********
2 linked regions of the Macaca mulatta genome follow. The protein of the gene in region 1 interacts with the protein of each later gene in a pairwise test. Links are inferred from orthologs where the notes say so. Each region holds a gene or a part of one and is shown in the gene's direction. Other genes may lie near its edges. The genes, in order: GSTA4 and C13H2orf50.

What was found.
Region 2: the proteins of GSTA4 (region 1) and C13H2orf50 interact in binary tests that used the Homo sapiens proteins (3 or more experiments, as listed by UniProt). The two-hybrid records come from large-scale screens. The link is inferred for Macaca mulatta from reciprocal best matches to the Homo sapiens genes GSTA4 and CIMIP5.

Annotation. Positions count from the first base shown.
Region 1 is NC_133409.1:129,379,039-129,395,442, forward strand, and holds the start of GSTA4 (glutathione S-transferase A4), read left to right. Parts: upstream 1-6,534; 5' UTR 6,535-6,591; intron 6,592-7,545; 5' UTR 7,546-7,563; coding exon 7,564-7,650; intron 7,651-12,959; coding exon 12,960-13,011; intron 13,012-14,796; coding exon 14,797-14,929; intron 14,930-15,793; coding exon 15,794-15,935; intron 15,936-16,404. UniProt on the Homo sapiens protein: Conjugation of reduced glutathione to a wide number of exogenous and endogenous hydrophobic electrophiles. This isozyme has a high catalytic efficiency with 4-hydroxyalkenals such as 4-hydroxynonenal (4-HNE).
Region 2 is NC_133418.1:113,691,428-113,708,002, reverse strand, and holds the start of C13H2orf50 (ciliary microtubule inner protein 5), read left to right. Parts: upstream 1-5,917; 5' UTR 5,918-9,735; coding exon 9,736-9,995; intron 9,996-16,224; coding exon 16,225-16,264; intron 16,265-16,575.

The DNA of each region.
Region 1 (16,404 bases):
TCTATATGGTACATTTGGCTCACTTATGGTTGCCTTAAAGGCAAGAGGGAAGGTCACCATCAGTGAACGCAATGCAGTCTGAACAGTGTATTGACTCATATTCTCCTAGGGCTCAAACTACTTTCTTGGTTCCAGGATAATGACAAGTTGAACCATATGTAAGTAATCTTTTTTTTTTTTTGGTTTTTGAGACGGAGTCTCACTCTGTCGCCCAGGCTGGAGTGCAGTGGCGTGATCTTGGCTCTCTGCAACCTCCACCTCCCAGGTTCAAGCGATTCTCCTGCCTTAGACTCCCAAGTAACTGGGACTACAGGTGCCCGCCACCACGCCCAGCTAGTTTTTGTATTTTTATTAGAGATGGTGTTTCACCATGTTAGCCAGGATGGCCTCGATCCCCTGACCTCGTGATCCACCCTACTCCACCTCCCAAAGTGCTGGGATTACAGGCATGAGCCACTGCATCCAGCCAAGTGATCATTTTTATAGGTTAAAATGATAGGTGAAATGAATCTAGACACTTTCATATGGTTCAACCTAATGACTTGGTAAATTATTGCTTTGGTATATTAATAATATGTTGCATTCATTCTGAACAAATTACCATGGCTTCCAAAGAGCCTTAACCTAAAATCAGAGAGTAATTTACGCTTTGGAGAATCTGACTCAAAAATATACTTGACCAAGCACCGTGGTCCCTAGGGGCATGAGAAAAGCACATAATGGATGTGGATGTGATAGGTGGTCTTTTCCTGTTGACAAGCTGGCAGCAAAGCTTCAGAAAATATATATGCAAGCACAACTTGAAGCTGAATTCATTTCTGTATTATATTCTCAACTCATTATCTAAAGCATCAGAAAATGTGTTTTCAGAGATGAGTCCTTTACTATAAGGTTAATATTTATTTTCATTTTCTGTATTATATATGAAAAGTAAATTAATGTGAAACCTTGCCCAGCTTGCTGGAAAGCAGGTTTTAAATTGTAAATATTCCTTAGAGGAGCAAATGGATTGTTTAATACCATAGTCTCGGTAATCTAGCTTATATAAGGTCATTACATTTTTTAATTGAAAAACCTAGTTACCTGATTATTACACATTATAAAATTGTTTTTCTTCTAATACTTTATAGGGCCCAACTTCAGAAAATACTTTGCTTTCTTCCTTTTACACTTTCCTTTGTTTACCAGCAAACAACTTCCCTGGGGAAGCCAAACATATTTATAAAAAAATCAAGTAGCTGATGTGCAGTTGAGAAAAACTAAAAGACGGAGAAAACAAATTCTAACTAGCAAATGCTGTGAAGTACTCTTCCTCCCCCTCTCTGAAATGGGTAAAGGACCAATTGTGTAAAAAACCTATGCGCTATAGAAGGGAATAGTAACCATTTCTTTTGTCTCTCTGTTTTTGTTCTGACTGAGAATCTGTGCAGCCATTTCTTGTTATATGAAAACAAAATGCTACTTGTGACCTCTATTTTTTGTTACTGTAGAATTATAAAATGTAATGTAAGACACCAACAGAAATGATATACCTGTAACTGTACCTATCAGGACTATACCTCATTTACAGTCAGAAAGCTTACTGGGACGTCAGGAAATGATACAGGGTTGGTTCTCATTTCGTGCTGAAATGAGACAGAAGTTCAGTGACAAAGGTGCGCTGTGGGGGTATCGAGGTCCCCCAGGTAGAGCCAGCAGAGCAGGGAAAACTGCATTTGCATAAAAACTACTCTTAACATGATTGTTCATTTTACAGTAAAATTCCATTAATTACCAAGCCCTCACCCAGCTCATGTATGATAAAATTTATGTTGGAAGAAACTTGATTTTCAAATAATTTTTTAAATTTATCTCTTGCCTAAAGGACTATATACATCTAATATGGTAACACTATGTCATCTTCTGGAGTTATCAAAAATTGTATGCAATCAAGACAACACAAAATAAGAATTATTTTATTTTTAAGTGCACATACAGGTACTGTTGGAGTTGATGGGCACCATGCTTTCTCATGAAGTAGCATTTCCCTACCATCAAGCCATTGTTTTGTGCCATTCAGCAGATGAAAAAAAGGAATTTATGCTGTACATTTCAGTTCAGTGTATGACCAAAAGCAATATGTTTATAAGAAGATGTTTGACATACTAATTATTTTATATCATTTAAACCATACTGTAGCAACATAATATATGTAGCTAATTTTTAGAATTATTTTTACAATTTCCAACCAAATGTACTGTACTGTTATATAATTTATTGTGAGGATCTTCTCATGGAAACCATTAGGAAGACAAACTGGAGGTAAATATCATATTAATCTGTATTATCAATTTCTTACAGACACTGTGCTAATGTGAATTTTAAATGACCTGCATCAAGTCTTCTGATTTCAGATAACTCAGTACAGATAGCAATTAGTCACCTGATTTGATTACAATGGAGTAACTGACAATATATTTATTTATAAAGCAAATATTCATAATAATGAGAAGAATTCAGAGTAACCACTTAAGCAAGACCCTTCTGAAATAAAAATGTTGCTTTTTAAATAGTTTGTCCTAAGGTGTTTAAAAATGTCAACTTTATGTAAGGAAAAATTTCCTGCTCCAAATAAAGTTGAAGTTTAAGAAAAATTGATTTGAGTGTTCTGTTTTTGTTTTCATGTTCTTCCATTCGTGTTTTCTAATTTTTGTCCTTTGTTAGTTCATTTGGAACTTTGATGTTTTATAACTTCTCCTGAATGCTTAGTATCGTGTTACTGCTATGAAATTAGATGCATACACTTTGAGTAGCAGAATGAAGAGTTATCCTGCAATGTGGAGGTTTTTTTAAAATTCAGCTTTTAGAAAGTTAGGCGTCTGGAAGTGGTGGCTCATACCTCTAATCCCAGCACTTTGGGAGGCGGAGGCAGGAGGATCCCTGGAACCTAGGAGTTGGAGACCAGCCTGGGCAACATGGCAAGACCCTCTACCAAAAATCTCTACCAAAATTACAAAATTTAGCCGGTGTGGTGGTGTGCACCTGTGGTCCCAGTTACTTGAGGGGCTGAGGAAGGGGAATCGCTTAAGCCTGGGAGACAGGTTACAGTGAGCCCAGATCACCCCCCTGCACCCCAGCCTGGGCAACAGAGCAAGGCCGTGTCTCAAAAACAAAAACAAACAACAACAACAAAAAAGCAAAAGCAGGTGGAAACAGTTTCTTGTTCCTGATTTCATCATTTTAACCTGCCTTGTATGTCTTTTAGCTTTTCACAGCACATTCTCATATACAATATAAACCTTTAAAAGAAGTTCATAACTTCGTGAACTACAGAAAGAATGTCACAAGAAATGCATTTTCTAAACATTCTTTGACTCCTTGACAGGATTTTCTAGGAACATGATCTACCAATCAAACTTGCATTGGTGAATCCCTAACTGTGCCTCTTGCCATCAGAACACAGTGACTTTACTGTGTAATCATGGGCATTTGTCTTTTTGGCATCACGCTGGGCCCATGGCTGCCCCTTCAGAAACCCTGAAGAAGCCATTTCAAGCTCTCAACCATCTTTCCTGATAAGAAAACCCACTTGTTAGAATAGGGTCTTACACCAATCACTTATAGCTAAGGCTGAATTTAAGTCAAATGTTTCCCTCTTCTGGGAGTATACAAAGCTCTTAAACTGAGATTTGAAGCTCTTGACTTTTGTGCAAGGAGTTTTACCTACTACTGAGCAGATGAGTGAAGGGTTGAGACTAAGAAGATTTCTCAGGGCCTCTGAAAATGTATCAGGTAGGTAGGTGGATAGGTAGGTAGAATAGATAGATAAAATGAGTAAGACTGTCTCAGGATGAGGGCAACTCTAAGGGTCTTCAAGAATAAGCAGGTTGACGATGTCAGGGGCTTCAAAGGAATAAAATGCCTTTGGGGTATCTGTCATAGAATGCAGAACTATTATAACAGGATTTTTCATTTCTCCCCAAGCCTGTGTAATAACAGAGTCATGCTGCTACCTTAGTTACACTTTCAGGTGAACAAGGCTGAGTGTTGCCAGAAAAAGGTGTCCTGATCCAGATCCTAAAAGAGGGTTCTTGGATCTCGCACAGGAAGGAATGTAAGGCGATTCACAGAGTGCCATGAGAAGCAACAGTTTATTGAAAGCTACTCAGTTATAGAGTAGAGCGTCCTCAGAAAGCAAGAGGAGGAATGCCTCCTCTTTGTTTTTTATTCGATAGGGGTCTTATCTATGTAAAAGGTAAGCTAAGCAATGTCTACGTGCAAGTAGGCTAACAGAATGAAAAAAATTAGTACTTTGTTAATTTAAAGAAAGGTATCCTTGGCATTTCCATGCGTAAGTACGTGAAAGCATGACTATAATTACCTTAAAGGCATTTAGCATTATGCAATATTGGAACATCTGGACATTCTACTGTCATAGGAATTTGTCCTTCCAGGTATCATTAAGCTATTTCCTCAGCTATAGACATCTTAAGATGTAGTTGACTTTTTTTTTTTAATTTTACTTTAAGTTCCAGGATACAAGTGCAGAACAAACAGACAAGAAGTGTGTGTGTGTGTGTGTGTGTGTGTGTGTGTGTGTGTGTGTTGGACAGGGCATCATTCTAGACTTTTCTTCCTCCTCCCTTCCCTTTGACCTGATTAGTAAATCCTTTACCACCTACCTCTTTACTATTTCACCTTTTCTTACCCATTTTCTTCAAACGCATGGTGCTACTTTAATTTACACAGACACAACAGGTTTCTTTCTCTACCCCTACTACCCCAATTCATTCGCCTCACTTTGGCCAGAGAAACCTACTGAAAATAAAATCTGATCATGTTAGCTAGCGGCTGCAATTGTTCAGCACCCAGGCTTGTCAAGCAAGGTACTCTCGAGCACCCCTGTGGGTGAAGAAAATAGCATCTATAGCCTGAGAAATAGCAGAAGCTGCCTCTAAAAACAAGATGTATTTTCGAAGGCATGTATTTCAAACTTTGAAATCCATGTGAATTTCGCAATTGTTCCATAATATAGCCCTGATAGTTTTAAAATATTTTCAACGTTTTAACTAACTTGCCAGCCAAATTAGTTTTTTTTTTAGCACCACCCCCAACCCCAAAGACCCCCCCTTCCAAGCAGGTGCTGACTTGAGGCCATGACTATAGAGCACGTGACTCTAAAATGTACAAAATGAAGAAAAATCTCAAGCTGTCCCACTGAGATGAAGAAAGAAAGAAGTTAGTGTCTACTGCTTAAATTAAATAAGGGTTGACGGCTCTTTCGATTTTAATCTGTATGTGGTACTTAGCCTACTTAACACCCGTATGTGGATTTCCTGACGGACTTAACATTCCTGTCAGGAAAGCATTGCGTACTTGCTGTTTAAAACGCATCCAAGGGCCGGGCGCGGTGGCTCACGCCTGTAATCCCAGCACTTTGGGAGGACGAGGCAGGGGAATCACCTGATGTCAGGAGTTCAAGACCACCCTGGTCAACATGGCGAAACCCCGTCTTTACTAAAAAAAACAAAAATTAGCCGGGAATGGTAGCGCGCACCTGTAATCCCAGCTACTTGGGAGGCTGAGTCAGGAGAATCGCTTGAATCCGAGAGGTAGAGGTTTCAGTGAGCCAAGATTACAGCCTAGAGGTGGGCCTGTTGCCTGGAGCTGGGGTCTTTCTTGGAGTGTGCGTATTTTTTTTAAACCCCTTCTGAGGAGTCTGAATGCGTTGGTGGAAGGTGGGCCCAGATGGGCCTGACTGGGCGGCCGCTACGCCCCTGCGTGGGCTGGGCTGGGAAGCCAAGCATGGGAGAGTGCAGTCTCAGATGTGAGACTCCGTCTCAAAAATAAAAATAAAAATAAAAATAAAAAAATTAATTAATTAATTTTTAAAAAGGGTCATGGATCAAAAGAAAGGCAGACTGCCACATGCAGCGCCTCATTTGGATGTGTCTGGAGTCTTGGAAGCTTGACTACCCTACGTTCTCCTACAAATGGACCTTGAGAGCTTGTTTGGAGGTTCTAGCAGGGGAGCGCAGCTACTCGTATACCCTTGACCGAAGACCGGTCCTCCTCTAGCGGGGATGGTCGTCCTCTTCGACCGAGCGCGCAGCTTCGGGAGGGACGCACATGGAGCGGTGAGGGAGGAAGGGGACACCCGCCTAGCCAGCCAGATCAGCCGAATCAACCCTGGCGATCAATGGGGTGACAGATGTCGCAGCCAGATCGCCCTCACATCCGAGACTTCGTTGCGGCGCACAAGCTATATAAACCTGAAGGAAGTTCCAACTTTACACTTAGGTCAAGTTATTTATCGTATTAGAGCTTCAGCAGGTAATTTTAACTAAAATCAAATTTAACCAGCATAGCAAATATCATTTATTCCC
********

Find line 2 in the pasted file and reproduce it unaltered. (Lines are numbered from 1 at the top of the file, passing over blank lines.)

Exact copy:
What was found.